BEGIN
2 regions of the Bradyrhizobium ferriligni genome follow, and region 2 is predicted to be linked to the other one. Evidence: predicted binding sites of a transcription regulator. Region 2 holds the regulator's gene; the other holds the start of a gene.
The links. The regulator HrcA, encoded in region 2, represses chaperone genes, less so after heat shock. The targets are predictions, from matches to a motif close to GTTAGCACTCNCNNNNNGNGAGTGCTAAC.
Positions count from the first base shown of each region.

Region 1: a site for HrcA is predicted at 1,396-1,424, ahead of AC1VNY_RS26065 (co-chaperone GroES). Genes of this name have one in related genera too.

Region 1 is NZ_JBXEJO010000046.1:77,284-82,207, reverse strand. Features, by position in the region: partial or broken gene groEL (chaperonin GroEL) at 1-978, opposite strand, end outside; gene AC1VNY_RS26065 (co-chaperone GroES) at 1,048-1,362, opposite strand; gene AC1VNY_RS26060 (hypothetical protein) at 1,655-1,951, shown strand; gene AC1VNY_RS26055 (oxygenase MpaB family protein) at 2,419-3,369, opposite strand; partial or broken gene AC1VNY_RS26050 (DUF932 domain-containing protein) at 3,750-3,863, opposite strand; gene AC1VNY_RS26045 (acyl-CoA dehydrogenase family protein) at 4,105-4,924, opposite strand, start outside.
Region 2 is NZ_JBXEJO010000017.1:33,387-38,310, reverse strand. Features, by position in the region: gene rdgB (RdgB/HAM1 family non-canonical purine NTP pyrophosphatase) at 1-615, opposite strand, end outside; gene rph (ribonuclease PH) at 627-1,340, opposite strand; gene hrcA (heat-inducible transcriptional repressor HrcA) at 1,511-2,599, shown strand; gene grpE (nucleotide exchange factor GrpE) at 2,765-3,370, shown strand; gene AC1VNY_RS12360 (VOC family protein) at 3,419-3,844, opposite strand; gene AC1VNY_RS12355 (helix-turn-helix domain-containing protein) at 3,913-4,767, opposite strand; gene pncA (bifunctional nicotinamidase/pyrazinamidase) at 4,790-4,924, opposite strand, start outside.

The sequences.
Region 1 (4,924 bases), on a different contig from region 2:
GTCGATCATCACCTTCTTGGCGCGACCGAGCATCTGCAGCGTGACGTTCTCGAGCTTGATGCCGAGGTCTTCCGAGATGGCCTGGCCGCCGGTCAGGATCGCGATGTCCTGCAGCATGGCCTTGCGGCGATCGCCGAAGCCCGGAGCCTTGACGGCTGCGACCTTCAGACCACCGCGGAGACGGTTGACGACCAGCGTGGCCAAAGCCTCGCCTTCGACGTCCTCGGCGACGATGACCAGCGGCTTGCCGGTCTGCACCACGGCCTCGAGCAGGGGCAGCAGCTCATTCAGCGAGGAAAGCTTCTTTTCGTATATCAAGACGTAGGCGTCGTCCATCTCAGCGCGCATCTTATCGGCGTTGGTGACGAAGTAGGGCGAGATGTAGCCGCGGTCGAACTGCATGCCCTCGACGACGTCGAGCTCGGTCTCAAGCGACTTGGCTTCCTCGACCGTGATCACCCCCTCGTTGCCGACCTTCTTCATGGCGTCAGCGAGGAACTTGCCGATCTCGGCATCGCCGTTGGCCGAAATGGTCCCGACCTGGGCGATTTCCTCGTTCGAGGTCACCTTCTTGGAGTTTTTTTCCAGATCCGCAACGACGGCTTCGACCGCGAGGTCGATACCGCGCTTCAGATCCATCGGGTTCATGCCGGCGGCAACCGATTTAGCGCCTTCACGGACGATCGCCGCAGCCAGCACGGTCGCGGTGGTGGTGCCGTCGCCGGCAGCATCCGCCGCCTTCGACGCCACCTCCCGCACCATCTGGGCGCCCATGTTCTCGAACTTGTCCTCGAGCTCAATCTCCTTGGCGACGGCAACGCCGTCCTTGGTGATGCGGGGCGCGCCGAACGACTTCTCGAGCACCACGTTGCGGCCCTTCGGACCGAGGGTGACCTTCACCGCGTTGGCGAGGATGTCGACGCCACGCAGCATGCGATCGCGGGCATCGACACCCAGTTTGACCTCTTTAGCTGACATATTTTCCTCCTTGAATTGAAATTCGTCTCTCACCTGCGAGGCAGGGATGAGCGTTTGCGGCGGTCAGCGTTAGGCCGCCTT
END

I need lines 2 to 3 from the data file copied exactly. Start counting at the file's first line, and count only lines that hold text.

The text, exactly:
The links. The regulator HrcA, encoded in region 2, represses chaperone genes, less so after heat shock. The targets are predictions, from matches to a motif close to GTTAGCACTCNCNNNNNGNGAGTGCTAAC.
Positions count from the first base shown of each region.